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Salud Pública de México

Print version ISSN 0036-3634

Salud pública Méx vol.61 n.2 Cuernavaca Mar./Apr. 2019  Epub Dec 06, 2019 

Cartas al editor

A1C diagnostic accuracy for Type 2 diabetes mellitus in North Mexico

Precisión diagnóstica A1C para la diabetes mellitus tipo 2 en el norte de México

Luis F Pérez-García, MD1  2 

Luis Villela, MD, MSc3  4 

Salvador B Valdovinos-Chávez, MD5 

Adria Tinoco, MD1 

Ignacio Rangel-Rodríguez, MD1 

1 Programas Multicéntricos de Especialidades Médicas, Secretaría de Salud de Nuevo León. Nuevo León, México.

2Tec Salud, Escuela de Medicina y Ciencias de la Salud, Tecnológico de Monterrey. Nuevo León, México.

3 Centro Médico Dr. Ignacio Chávez, ISSSTESON. Hermosillo, Sonora, México

4 Universidad del Valle de México, Campus Hermosillo. Sonora, México

5 Hospital Metropolitano Dr. Bernardo Sepúlveda, Secretaría de Salud del Estado de Nuevo León. Monterrey, Nuevo León

Dear editor: Type 2 diabetes mellitus (T2DM) is a major health problem in Mexico, where it is estimated that by 2030 its prevalence will be between 12 and 18%.1 The diagnosis of T2DM has been based on glucose criteria, either by fasting plasma glucose (FPG) or oral glucose tolerance test (OGTT). An international committee of experts added glycated haemoglobin (A1C) as the newest criteria for the diagnosis of T2DM with levels between 5.7 to 6.4% being diagnostic for prediabetes and levels >6.5% being diagnostic for T2DM.2 Nevertheless, this definition is being questioned by other research groups.3 The World Health Organization reconsidered the A1C criteria and invited each country to evaluate its use and define its appropriate diagnostic cutoff.4

Therefore, we decided to evaluate the diagnostic accuracy of A1C, comparing it to OGTT and FGP in individuals of Monterrey, Mexico. We invited individuals >18 years old, with no medical history of T2DM, with at least one risk factor associated with T2DM. Those risk factors were determined using the Mexican Health Ministry screening questionnaire. Further evaluation with OGTT, A1C and FPG was performed.

A total of 155 participants were included in the study. From them, 52 had abnormal OGTT results: 30 (19.35%) with impaired glucose tolerance (IGT, 140-199 mg/dL) and 22 (14.19%) were in diabetes range (>200 mg/dl).

The A1C median (ranges) for participants with normal OGTT was 5.2% (4.6-6.2%), IGT was 5.65% (4.5-7.1%) and T2DM 7.6% (5.6-13.2%). Participants with A1C >6.5% in the healthy, prediabetes and T2DM groups were 0, 10 and 62% respectively. In our population, 38% of T2DM cases were not diagnosed by the proposed A1C diagnostic cutoff (>6.5%). When we evaluated primary diagnostic tests using ADA cut-point as reference, we observed a lack of sensitivity (60%) and rising of specificity (98%), which is achieved if we remove prediabetic participants from the cohort and include healthy participants and T2DM, especially in specificity (specificity: 100% and sensitivity: 62%). The kappa coefficient for 6.5% cut-off was 0.62 (p<0.001). Therefore, we explored A1C cutoff using ROC method and we observed that 5.95% had a sensitivity of 95% and specificity of 92% (AUC 0.97 [CI95%; 0. 93 to 1.0; p<0.0001])(table I).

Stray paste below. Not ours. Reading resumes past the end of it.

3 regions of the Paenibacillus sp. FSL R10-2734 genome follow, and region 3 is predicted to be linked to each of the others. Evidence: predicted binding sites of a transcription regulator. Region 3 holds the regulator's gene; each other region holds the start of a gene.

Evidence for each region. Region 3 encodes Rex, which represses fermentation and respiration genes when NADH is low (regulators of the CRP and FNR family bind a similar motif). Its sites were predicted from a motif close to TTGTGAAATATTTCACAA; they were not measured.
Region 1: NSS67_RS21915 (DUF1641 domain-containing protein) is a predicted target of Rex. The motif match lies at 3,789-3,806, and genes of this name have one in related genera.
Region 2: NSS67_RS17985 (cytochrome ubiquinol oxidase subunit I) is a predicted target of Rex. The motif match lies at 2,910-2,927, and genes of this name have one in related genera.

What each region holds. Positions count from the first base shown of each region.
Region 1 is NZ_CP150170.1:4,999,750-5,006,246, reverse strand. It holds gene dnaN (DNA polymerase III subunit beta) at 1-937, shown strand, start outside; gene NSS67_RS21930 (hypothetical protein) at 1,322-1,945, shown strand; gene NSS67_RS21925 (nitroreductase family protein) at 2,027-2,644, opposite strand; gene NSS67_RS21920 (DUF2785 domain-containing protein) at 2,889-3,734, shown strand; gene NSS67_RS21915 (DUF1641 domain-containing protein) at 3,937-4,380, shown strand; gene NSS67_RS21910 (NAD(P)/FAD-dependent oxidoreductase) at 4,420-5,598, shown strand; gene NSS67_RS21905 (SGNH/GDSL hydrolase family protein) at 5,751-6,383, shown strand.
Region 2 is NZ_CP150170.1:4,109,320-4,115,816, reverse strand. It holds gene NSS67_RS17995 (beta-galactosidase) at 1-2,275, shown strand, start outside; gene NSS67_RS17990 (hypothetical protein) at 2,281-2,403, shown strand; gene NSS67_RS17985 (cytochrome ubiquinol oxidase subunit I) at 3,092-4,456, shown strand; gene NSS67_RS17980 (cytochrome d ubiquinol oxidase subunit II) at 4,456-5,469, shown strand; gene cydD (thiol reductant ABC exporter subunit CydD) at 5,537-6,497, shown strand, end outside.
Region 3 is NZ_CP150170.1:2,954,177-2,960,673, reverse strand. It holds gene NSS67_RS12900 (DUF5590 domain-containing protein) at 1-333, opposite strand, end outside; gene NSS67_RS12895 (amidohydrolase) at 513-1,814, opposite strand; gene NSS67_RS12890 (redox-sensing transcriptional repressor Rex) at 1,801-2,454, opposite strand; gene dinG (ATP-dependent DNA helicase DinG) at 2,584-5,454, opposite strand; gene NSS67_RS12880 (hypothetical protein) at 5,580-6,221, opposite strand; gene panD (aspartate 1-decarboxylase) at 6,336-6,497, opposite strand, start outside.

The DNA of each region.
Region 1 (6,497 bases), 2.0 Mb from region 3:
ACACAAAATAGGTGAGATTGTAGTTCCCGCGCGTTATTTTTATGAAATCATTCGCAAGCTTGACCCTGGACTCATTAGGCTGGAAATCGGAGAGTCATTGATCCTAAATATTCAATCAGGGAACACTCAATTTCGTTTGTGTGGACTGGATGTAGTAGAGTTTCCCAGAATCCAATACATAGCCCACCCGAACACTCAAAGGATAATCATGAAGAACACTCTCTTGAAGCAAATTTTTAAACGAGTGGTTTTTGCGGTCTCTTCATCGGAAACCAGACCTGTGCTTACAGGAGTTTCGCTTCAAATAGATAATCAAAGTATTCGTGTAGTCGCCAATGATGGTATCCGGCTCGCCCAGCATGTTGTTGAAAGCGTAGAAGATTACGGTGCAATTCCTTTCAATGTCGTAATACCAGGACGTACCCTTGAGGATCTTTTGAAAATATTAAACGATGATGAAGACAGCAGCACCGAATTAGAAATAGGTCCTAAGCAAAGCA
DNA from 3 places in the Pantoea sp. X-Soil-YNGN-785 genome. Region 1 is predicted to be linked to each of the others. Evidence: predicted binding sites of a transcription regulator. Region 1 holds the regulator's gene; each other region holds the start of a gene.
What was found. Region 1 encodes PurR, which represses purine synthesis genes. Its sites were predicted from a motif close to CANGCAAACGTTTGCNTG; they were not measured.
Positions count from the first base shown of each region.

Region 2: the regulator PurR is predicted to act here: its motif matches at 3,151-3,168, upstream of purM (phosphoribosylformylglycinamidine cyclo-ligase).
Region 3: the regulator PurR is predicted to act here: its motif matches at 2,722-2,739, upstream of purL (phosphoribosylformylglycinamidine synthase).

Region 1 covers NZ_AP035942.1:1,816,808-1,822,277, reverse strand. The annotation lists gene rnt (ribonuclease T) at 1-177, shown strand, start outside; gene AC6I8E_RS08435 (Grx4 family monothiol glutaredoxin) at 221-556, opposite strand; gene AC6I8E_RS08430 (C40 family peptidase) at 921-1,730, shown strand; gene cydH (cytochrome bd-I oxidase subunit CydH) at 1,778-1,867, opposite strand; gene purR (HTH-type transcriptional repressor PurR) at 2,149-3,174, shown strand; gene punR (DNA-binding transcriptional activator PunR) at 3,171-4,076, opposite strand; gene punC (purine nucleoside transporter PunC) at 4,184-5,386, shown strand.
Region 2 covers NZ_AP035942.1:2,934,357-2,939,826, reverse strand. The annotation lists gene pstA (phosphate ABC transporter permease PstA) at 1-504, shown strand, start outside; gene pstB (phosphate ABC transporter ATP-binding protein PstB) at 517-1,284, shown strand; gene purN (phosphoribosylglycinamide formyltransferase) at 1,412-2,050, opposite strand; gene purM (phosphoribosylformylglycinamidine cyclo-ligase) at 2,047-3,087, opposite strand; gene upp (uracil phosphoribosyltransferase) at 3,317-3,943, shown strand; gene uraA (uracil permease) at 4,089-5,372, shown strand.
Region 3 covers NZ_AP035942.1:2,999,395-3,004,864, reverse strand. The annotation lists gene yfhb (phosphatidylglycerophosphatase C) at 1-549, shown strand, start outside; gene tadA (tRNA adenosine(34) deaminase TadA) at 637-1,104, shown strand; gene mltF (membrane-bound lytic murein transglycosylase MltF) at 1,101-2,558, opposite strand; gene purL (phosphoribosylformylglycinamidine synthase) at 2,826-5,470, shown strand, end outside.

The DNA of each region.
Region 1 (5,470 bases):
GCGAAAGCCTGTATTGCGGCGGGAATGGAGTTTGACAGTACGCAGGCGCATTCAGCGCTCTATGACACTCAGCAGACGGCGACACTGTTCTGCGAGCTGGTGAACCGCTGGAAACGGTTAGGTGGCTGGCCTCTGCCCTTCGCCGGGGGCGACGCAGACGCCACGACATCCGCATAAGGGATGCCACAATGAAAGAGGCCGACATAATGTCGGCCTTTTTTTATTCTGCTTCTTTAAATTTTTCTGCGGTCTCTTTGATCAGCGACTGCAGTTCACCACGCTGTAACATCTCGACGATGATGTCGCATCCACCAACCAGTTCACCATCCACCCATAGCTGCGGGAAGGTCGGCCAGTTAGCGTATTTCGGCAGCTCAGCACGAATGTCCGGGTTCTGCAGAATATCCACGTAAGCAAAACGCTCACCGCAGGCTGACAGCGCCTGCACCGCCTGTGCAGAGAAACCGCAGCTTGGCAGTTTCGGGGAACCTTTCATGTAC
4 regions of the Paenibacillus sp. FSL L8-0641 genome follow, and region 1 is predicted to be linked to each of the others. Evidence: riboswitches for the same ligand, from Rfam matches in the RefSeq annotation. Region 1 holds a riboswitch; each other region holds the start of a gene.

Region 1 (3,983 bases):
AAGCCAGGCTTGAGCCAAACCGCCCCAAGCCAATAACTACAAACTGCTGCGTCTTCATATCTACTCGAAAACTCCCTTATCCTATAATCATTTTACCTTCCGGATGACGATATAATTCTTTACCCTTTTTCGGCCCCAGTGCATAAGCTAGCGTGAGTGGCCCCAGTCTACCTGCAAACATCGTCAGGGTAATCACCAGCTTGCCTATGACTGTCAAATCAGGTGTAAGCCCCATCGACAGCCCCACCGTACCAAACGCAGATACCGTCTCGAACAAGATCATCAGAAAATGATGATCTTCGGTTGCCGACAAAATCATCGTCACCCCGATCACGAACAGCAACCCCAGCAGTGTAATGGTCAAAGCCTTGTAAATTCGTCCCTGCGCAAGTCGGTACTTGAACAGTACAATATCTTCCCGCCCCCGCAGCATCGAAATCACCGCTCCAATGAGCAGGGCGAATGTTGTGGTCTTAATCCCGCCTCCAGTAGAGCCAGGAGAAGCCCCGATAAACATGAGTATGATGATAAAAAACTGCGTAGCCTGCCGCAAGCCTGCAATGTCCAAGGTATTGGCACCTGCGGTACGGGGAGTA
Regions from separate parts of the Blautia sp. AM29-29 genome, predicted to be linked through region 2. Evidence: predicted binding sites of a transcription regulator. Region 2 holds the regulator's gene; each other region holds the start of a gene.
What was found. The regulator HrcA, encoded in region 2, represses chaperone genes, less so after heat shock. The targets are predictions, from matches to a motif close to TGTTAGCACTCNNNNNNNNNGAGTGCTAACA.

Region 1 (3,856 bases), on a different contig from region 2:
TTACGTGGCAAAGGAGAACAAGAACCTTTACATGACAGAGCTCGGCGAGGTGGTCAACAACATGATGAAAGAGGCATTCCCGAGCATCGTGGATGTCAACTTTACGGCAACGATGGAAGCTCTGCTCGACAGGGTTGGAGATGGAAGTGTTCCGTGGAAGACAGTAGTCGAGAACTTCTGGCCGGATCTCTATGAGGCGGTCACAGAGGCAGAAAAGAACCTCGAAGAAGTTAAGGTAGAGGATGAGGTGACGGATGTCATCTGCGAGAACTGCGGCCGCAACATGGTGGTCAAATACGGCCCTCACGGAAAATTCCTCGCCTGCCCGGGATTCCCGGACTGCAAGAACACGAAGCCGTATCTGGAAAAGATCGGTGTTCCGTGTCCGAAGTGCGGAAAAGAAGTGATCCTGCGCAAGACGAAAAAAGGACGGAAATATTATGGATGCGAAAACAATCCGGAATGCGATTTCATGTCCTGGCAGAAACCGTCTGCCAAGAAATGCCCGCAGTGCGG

Table I Diagnostic test between HbA1c ≥6.5% and ≥5.95%. Monterrey, México 

HbA1c ≥6.5% (CI95%) HbA1c ≥5.95% (CI95%)
Sensitivity (%) 62 (39 to 81) 95.24 (74 to 99.7)
Specificity (%) 98 (92 to 99) 96.15 (90 to 98.7)
PPV (%) 86.6 (58 to 97) 83.4 (62 to 94.5)
NPV (%) 92.7 (86 to 96) 99 (93 to 99.95)
LHR (-) (%) 0.39 (0.23 to 0.67) 0.05 (0.01 to 0.34)
LHR (+) (%) 32.19 (7.8 to 132.24) 25 (9 to 65)

Our study demonstrates that the incidence of T2DM in people with at least one risk factor was high and by using the A1C diagnostic criteria of > 6.5% we could miss almost 40% of OGTT confirmed diabetic patients. A1C >5.95% could be the diagnostic threshold value for T2DM in this specific population of northern Mexico. Further studies are needed.


1. Meza R, Barrientos-Gutierrez T, Rojas-Martinez R, Reynoso-Noverón N, Palacio-Mejia LS, Lazcano-Ponce E, Hernández-Ávila M. Burden of type 2 diabetes in Mexico: Past, current and future prevalence and incidence rates. Prev Med. 2015;81:445-50. [ Links ]

2. American Diabetes Association. Diagnosis and classification of diabetes mellitus. Diabetes care. 2013;36(suppl 1):S67-74. [ Links ]

3. Choi SH, Kim TH, Lim S, Park KS, Jang HC, Cho NH. Hemoglobin A1c as a diagnostic tool for diabetes screening and new-onset diabetes prediction: a 6-year community-based prospective study. Diabetes Care. 2011;34(4):944-9. [ Links ]

4. World Health Organization. Use of Glycated Haemoglobin ( HbA1c ) in the Diagnosis of Diabetes Mellitus. Geneva: WHO, 2011. [ Links ]

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